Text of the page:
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Mitsubishi unveils first mass-market electric car from a major car maker

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depakid Donating Member (1000+ posts) Send PM | Profile | Ignore Wed Jan-21-09 01:14 AM
Original message
Mitsubishi unveils first mass-market electric car from a major car maker


Slightly bigger than the Smart ForTwo but with a similar design, the i-MiEV which goes on sale in the UK later this year is based on the i, Mitsubishi's existing city car. With room for four adults, it has a top speed of 87mph and produces the equivalent of 57 horsepower. Its lithium-ion battery has a range of 100 miles and can be charged from flat to 80% in 20 minutes using Mitsubishi's bespoke high-powered charger; otherwise, a normal mains electricity socket will charge the battery from flat to full in six hours. Mitsubishi estimates that the car can travel 10,000 miles on 45 of electricity at current UK domestic prices.

Jim Tyrrell, managing director of Mitsubishi, said: "The i-MiEV is a great example of Mitsubishi's ability to innovate and bring the latest technology to market. We have a city car to suit real-world users with its ease of use, great environmental credentials and very low running costs."

Around 200 cars will be available in the UK at first, with final costs yet to be determined. A Mitsubishi spokesperson the cars might not be sold outright, but be leased at a cost of around 750 a month. Kieren Puffett, editor of car website Parkers.co.uk who took the i-MiEV for a test drive today, said the car was ideal for urban areas. "Through the town, the car is particularly torquey, it can get away from traffic lights and across roundabouts really quite quickly. That's quite a nice benefit for town driving."

He added: "Because it's based on an existing city car, the characteristics are fairly familiar. If someone got in, I don't think they'd notice anything massively adrift."

<snip>

Tyrrell said that as car makers bring out their electric cars he and others were now waiting for a "clear strategic direction and financial support from central government" on ways to make electric cars more attractive to consumers. This could perhaps include giving local authorities clearer direction to start initiatives such as free parking or exemption from certain taxes for electric cars.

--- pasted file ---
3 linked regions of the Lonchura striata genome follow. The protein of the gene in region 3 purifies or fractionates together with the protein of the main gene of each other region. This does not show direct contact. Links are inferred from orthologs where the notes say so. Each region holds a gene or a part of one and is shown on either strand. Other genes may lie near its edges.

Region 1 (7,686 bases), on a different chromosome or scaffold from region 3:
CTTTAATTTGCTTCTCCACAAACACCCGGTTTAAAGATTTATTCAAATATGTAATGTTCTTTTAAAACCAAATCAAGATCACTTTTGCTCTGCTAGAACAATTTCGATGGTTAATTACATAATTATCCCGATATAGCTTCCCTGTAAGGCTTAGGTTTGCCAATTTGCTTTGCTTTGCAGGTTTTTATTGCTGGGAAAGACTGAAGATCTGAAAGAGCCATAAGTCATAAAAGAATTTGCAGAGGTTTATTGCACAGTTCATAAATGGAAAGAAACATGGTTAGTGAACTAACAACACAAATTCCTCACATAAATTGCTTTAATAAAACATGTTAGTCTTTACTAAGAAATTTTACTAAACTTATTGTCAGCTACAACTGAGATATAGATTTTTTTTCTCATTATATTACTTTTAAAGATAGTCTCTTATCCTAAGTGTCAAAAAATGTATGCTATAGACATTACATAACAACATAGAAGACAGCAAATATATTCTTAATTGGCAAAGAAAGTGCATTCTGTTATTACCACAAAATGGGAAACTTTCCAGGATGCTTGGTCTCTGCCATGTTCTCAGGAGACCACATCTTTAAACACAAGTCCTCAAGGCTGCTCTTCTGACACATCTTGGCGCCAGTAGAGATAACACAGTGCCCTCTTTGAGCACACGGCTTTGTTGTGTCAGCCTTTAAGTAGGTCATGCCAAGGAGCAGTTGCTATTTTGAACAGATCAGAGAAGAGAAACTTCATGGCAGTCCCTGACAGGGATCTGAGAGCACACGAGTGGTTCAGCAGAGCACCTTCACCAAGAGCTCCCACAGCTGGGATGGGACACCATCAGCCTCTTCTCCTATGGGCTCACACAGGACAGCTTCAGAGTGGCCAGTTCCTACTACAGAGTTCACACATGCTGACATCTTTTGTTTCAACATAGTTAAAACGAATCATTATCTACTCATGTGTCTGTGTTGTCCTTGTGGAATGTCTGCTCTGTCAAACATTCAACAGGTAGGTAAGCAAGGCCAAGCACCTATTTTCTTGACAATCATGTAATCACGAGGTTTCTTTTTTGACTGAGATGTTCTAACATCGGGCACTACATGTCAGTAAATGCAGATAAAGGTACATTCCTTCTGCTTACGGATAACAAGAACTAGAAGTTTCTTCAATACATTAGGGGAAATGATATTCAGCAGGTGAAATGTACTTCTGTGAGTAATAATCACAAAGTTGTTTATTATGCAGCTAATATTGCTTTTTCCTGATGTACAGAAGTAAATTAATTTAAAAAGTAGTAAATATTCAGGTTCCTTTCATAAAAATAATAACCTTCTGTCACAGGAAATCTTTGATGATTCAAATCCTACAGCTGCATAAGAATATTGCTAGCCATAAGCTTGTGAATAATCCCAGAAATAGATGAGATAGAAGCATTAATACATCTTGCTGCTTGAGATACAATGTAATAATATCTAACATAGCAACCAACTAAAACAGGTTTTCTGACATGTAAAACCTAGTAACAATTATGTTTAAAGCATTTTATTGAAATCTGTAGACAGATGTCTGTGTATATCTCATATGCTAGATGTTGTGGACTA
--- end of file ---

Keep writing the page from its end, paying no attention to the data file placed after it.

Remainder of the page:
More: http://www.guardian.co.uk/technology/2009/jan/20/greent...
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defendandprotect Donating Member (1000+ posts) Send PM | Profile | Ignore Wed Jan-21-09 01:29 AM
Response to Original message
1. These are cars from the past come to rescue us from the oil "dinosaurs."
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Auggie Donating Member (1000+ posts) Send PM | Profile | Ignore Wed Jan-21-09 01:37 AM
Response to Original message
2. 750... doesn't the equal $1040 a month?
Sounds like a great little car -- but that's some monthly lease payment.
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PVnRT Donating Member (1000+ posts) Send PM | Profile | Ignore Thu Jan-22-09 09:05 AM
Response to Reply #2
23. I would guess that has to do with production
If it's like the EV1 was, it's likely mostly produced by hand instead of with robotics, which brings costs down. As demand goes up, it makes sense to invest the capital to retool plants to be more automated, and to expand production.

That sucks early on, but such is the disadvantage of a capitalist economy.
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silverojo Donating Member (1000+ posts) Send PM | Profile | Ignore Wed Jan-21-09 02:51 AM
Response to Original message
3. Here's my question
Does it come standard with the jaws of life, so bystanders can rescue you from a fender-bender?

Something this small, I pray, is only experimental. Put it on the streets, and there will definitely be a rise in auto deaths.